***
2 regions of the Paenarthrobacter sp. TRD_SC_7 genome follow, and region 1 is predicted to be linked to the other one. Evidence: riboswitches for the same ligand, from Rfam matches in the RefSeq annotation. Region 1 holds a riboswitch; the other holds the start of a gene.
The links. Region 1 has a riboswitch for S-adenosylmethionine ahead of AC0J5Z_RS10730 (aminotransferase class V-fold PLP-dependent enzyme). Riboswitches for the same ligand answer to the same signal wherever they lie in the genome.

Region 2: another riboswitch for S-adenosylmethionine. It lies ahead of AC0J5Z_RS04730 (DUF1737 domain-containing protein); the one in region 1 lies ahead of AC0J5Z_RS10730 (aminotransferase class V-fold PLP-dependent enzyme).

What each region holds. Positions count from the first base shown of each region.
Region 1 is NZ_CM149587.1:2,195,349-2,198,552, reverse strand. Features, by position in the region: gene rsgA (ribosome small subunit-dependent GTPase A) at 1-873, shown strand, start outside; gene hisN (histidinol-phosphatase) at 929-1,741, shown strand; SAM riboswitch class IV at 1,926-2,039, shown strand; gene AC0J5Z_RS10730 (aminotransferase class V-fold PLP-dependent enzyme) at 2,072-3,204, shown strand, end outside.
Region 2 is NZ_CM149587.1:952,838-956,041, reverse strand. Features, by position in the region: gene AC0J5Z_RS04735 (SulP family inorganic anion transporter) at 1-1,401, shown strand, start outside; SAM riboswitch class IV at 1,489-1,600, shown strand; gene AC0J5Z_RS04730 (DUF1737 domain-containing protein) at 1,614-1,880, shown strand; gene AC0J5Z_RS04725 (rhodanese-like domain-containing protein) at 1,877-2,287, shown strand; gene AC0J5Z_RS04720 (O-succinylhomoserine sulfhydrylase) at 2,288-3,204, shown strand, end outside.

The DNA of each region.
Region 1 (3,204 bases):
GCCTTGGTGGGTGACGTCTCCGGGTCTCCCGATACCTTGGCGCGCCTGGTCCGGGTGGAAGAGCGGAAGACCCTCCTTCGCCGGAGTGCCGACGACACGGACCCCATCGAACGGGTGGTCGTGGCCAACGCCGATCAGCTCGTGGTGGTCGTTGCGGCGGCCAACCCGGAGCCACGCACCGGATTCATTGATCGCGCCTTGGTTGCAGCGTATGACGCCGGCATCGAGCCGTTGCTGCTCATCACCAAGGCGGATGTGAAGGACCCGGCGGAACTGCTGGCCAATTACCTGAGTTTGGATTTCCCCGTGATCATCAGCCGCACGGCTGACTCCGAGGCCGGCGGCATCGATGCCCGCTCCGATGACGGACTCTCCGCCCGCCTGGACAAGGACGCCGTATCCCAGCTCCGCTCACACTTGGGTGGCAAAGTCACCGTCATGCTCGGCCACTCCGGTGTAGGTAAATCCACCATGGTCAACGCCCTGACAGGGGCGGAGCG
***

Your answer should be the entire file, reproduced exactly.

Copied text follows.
2 regions of the Paenarthrobacter sp. TRD_SC_7 genome follow, and region 1 is predicted to be linked to the other one. Evidence: riboswitches for the same ligand, from Rfam matches in the RefSeq annotation. Region 1 holds a riboswitch; the other holds the start of a gene.
The links. Region 1 has a riboswitch for S-adenosylmethionine ahead of AC0J5Z_RS10730 (aminotransferase class V-fold PLP-dependent enzyme). Riboswitches for the same ligand answer to the same signal wherever they lie in the genome.

Region 2: another riboswitch for S-adenosylmethionine. It lies ahead of AC0J5Z_RS04730 (DUF1737 domain-containing protein); the one in region 1 lies ahead of AC0J5Z_RS10730 (aminotransferase class V-fold PLP-dependent enzyme).

What each region holds. Positions count from the first base shown of each region.
Region 1 is NZ_CM149587.1:2,195,349-2,198,552, reverse strand. Features, by position in the region: gene rsgA (ribosome small subunit-dependent GTPase A) at 1-873, shown strand, start outside; gene hisN (histidinol-phosphatase) at 929-1,741, shown strand; SAM riboswitch class IV at 1,926-2,039, shown strand; gene AC0J5Z_RS10730 (aminotransferase class V-fold PLP-dependent enzyme) at 2,072-3,204, shown strand, end outside.
Region 2 is NZ_CM149587.1:952,838-956,041, reverse strand. Features, by position in the region: gene AC0J5Z_RS04735 (SulP family inorganic anion transporter) at 1-1,401, shown strand, start outside; SAM riboswitch class IV at 1,489-1,600, shown strand; gene AC0J5Z_RS04730 (DUF1737 domain-containing protein) at 1,614-1,880, shown strand; gene AC0J5Z_RS04725 (rhodanese-like domain-containing protein) at 1,877-2,287, shown strand; gene AC0J5Z_RS04720 (O-succinylhomoserine sulfhydrylase) at 2,288-3,204, shown strand, end outside.

The DNA of each region.
Region 1 (3,204 bases):
GCCTTGGTGGGTGACGTCTCCGGGTCTCCCGATACCTTGGCGCGCCTGGTCCGGGTGGAAGAGCGGAAGACCCTCCTTCGCCGGAGTGCCGACGACACGGACCCCATCGAACGGGTGGTCGTGGCCAACGCCGATCAGCTCGTGGTGGTCGTTGCGGCGGCCAACCCGGAGCCACGCACCGGATTCATTGATCGCGCCTTGGTTGCAGCGTATGACGCCGGCATCGAGCCGTTGCTGCTCATCACCAAGGCGGATGTGAAGGACCCGGCGGAACTGCTGGCCAATTACCTGAGTTTGGATTTCCCCGTGATCATCAGCCGCACGGCTGACTCCGAGGCCGGCGGCATCGATGCCCGCTCCGATGACGGACTCTCCGCCCGCCTGGACAAGGACGCCGTATCCCAGCTCCGCTCACACTTGGGTGGCAAAGTCACCGTCATGCTCGGCCACTCCGGTGTAGGTAAATCCACCATGGTCAACGCCCTGACAGGGGCGGAGCG